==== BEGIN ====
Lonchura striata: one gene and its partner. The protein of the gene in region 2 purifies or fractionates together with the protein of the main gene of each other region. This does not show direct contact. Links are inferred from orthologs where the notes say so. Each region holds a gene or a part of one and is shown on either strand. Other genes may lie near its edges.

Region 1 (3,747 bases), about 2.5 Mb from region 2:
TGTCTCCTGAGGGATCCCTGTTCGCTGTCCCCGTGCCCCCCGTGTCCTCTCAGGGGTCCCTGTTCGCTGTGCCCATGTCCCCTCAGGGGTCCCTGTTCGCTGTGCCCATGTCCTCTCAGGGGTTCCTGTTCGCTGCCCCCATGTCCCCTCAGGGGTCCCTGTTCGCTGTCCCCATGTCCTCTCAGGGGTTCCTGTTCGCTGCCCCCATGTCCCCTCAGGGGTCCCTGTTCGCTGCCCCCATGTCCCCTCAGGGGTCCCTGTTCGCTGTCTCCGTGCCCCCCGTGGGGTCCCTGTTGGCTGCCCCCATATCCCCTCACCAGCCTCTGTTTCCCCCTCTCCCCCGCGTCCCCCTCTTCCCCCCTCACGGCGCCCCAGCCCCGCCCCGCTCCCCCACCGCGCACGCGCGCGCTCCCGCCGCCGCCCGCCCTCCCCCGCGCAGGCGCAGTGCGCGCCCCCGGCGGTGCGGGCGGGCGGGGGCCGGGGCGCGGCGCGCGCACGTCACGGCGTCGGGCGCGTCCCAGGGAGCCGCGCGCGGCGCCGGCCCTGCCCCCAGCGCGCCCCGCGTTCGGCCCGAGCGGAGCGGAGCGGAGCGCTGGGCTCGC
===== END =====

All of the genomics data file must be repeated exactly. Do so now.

Lonchura striata: one gene and its partner. The protein of the gene in region 2 purifies or fractionates together with the protein of the main gene of each other region. This does not show direct contact. Links are inferred from orthologs where the notes say so. Each region holds a gene or a part of one and is shown on either strand. Other genes may lie near its edges.

Region 1 (3,747 bases), about 2.5 Mb from region 2:
TGTCTCCTGAGGGATCCCTGTTCGCTGTCCCCGTGCCCCCCGTGTCCTCTCAGGGGTCCCTGTTCGCTGTGCCCATGTCCCCTCAGGGGTCCCTGTTCGCTGTGCCCATGTCCTCTCAGGGGTTCCTGTTCGCTGCCCCCATGTCCCCTCAGGGGTCCCTGTTCGCTGTCCCCATGTCCTCTCAGGGGTTCCTGTTCGCTGCCCCCATGTCCCCTCAGGGGTCCCTGTTCGCTGCCCCCATGTCCCCTCAGGGGTCCCTGTTCGCTGTCTCCGTGCCCCCCGTGGGGTCCCTGTTGGCTGCCCCCATATCCCCTCACCAGCCTCTGTTTCCCCCTCTCCCCCGCGTCCCCCTCTTCCCCCCTCACGGCGCCCCAGCCCCGCCCCGCTCCCCCACCGCGCACGCGCGCGCTCCCGCCGCCGCCCGCCCTCCCCCGCGCAGGCGCAGTGCGCGCCCCCGGCGGTGCGGGCGGGCGGGGGCCGGGGCGCGGCGCGCGCACGTCACGGCGTCGGGCGCGTCCCAGGGAGCCGCGCGCGGCGCCGGCCCTGCCCCCAGCGCGCCCCGCGTTCGGCCCGAGCGGAGCGGAGCGGAGCGCTGGGCTCGC